Paperweights are the perfect example of a functional object raised to the level of fine art.
Pictured right: A very rare Baccarat concentric millefiori `fireworks’ paperweight circa 1848, it was made specifically to commemorate the French Revolution of 1848. This brilliant object is one of only two examples of this type known. Image Copyright: Bonhams.
The Golden Age of antique paperweight production only lasted about 20 years – from 1845 to 1865. The finest antique paperweights are attributed to three French glass manufacturers – Baccarat, Clichy, and St. Louis. Paperweights from these companies are amongst thye most highly valued today. The current world record price for a paperweight is The Clichy Basket of Flowers. This was sold at auction by Sotheby’s in 1990 for $258,000
Pictured left: The Clichy Basket of Flowers sold at auction in 1990 for $258,000. Image Copyrright: Sothebys.
Paperweights can be solid colours, or hollow on the inside, but most have a pattern or an object – such as a flower or a goldfish – on the inside.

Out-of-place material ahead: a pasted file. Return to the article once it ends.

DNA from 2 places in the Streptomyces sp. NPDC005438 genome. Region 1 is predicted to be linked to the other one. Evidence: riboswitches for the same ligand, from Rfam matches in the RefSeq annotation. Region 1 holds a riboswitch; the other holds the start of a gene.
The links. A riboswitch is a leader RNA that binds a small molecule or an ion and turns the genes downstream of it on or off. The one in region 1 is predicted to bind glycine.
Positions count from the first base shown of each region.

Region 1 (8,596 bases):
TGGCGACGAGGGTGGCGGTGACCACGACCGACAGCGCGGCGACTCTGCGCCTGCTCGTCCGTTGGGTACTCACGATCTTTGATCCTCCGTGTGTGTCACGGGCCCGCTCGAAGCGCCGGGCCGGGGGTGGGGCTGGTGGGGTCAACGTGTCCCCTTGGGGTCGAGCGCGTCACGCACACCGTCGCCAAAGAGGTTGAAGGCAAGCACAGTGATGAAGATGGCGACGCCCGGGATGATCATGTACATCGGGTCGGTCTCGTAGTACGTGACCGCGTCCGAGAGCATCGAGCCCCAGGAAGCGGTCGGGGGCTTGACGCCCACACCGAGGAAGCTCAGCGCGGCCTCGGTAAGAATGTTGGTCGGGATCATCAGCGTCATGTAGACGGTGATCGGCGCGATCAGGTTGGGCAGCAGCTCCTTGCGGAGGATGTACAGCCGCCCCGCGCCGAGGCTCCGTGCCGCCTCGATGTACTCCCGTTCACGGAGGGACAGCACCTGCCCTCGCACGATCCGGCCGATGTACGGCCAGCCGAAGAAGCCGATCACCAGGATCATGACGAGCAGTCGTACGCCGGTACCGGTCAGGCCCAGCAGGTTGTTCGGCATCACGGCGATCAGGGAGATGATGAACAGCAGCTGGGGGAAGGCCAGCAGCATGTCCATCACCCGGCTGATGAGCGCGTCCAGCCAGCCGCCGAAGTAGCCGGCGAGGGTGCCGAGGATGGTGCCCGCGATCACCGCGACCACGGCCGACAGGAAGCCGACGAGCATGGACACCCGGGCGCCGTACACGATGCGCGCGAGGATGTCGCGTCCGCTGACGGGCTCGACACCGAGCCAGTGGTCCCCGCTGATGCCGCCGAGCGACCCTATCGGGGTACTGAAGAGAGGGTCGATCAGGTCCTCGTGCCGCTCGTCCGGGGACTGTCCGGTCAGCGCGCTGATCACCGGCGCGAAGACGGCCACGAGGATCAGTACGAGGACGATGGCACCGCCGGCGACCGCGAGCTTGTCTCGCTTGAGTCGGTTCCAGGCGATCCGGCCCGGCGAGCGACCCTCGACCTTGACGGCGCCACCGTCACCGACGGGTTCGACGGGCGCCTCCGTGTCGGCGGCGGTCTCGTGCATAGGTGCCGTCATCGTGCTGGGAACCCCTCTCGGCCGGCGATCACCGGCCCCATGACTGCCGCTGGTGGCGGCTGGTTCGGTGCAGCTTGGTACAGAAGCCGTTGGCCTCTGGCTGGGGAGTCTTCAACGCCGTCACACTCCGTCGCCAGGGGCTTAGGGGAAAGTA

Part of the fun of collecting paperweights is trying to identify the maker. Often one can tell the country of origin by whether the bottom is flat, shiny and smooth (usually Italian); flat, dull, and a bit rough (usually
Chinese); slightly concave, smooth, and shiny (better quality production, such as Perthshire in Scotland).
Pictured right: A St. Louis concentric millefiori paperweight dated 1848.The central dog silhouette within five concentric rows of millefiori, the outer row including the signature cane SL 1848 and minute ‘dancing devils’ silhouette canes, all within a row of tubular canes, 7.8cm diam by 5.4cm high Image Copyright: Bonhams.
Also, many have a signature or date etched on the bottom, or somewhere on the piece. With over 2,000 paperweight manufacturers to consider, the collector is wise to specialize.